October 23, 2014
Most of the U.S. would be able to see a partial solar eclipse shortly before the sun set on this day. The peak was to be around 5:47pm CST. There was only one issue: a weak front was set to pass through the area, generating cloud cover at that time. Fortunately, as the day progressed, I noticed that the cloud cover was not too bad, as there were plenty of breaks. A little before 5pm, I went out to my usual spot where I shoot sunsets (I was home on fall break) to get ready. I had never taken a picture of the sun directly (not sure why I would otherwise), so I wanted to make sure I gave myself plenty of time to get my settings correct before it peaked. Unfortunately, as the time was growing closer, a thick, mid-level cloud band moved in and blocked the sun. I took this opportunity to switch to my zoom lens, get my settings right, and focus on the area where I knew (but mostly hoped) the sun would appear on the other side of the cloud band. It looked as if I would miss the peak, but I hoped to at least see it for a little bit before the sun set. Luck was on my side and almost right at 5:47pm, the clouds moved and revealed the eclipsed sun. It was a big, fat crescent:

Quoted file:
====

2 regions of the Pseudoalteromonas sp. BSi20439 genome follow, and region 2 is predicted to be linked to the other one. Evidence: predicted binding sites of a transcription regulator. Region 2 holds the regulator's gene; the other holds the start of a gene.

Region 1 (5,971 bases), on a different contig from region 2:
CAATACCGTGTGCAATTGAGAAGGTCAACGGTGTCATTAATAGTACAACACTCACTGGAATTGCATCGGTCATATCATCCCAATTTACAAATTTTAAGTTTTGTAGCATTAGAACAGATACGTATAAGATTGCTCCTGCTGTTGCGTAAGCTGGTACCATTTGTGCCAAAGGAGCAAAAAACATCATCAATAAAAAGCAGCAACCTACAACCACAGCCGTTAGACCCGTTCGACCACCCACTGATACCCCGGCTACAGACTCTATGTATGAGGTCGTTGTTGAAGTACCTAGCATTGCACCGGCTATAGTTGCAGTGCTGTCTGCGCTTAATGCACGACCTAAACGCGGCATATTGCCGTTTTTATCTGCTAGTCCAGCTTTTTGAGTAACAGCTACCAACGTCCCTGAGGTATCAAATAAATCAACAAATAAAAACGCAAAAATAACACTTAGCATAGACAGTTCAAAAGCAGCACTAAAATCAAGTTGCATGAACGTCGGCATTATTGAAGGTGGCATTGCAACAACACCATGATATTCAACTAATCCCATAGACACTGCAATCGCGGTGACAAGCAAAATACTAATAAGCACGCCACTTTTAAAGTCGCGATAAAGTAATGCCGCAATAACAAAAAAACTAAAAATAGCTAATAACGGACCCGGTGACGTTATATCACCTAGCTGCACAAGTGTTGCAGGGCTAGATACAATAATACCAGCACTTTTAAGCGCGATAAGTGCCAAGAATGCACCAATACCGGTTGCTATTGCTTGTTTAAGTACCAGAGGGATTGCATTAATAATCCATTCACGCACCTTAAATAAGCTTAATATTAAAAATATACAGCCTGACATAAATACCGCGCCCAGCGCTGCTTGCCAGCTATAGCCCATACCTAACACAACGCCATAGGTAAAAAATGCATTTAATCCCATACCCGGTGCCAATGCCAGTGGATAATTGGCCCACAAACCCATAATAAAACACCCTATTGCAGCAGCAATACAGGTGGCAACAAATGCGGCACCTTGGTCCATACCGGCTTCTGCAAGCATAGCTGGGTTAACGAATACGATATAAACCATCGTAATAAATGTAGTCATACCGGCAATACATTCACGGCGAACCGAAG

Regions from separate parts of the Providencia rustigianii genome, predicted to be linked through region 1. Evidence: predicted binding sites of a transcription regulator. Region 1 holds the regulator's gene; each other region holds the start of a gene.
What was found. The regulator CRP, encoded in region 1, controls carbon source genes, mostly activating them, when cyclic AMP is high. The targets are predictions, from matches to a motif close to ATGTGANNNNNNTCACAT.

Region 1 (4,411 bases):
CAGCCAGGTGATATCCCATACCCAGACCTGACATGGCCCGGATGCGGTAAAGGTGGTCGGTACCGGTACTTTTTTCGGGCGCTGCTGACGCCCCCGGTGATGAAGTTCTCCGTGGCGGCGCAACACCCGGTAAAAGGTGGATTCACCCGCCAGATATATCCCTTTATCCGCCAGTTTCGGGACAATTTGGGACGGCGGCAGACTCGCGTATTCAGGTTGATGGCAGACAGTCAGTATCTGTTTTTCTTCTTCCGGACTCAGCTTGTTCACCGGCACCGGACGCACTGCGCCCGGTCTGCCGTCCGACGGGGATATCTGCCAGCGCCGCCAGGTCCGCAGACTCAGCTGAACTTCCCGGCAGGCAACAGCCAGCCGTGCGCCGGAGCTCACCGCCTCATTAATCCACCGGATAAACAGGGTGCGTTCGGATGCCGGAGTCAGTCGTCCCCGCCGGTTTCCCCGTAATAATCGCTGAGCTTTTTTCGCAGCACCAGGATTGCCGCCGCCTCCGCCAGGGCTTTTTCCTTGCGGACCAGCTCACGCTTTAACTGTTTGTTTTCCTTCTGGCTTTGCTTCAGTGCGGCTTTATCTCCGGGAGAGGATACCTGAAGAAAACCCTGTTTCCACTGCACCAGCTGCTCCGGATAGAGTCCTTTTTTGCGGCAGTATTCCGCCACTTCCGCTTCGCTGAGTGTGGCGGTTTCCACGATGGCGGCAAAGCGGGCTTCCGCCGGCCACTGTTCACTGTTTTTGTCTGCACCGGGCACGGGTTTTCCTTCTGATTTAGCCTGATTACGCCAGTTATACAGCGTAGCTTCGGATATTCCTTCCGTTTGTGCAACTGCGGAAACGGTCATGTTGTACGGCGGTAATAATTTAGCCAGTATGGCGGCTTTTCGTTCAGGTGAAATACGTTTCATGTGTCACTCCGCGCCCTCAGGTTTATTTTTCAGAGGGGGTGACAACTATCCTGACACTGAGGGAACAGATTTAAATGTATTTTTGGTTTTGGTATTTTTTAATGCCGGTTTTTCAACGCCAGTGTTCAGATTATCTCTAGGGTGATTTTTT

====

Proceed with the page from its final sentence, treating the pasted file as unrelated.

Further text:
As it set, it produced a pretty sunset (photo below). I was also in the right mind to remember to shoot a quick time lapse (also below). The time lapse is a little shaky because I'm zoomed as much as I can and forgot to turn off the image stabilizer on my lens (oops). I have always wanted to witness a solar eclipse, so this was a rather exciting experience.